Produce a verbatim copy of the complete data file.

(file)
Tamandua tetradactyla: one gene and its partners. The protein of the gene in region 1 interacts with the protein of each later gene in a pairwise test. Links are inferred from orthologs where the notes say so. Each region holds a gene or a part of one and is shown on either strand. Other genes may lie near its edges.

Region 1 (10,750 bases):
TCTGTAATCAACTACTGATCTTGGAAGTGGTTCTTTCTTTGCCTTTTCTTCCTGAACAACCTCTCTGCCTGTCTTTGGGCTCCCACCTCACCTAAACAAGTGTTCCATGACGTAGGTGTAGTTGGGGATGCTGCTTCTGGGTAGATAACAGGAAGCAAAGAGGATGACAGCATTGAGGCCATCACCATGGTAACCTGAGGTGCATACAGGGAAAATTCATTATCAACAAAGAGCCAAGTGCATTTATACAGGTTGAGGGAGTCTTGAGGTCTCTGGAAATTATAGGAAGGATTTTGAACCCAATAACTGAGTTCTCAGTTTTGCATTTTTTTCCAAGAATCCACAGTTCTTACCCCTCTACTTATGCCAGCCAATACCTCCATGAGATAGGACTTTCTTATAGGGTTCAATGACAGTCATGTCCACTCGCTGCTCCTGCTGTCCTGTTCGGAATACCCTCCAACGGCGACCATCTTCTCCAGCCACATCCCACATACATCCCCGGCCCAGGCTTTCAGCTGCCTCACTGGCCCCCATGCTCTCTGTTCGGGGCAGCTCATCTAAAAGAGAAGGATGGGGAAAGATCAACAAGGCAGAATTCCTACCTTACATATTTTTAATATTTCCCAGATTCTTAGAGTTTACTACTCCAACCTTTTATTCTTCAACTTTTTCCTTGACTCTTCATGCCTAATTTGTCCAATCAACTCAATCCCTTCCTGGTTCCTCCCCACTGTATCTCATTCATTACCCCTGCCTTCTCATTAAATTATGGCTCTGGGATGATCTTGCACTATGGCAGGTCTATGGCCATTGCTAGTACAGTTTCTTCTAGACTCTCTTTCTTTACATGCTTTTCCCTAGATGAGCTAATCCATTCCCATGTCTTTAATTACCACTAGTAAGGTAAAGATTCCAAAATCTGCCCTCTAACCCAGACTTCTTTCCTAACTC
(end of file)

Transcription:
Tamandua tetradactyla: one gene and its partners. The protein of the gene in region 1 interacts with the protein of each later gene in a pairwise test. Links are inferred from orthologs where the notes say so. Each region holds a gene or a part of one and is shown on either strand. Other genes may lie near its edges.

Region 1 (10,750 bases):
TCTGTAATCAACTACTGATCTTGGAAGTGGTTCTTTCTTTGCCTTTTCTTCCTGAACAACCTCTCTGCCTGTCTTTGGGCTCCCACCTCACCTAAACAAGTGTTCCATGACGTAGGTGTAGTTGGGGATGCTGCTTCTGGGTAGATAACAGGAAGCAAAGAGGATGACAGCATTGAGGCCATCACCATGGTAACCTGAGGTGCATACAGGGAAAATTCATTATCAACAAAGAGCCAAGTGCATTTATACAGGTTGAGGGAGTCTTGAGGTCTCTGGAAATTATAGGAAGGATTTTGAACCCAATAACTGAGTTCTCAGTTTTGCATTTTTTTCCAAGAATCCACAGTTCTTACCCCTCTACTTATGCCAGCCAATACCTCCATGAGATAGGACTTTCTTATAGGGTTCAATGACAGTCATGTCCACTCGCTGCTCCTGCTGTCCTGTTCGGAATACCCTCCAACGGCGACCATCTTCTCCAGCCACATCCCACATACATCCCCGGCCCAGGCTTTCAGCTGCCTCACTGGCCCCCATGCTCTCTGTTCGGGGCAGCTCATCTAAAAGAGAAGGATGGGGAAAGATCAACAAGGCAGAATTCCTACCTTACATATTTTTAATATTTCCCAGATTCTTAGAGTTTACTACTCCAACCTTTTATTCTTCAACTTTTTCCTTGACTCTTCATGCCTAATTTGTCCAATCAACTCAATCCCTTCCTGGTTCCTCCCCACTGTATCTCATTCATTACCCCTGCCTTCTCATTAAATTATGGCTCTGGGATGATCTTGCACTATGGCAGGTCTATGGCCATTGCTAGTACAGTTTCTTCTAGACTCTCTTTCTTTACATGCTTTTCCCTAGATGAGCTAATCCATTCCCATGTCTTTAATTACCACTAGTAAGGTAAAGATTCCAAAATCTGCCCTCTAACCCAGACTTCTTTCCTAACTC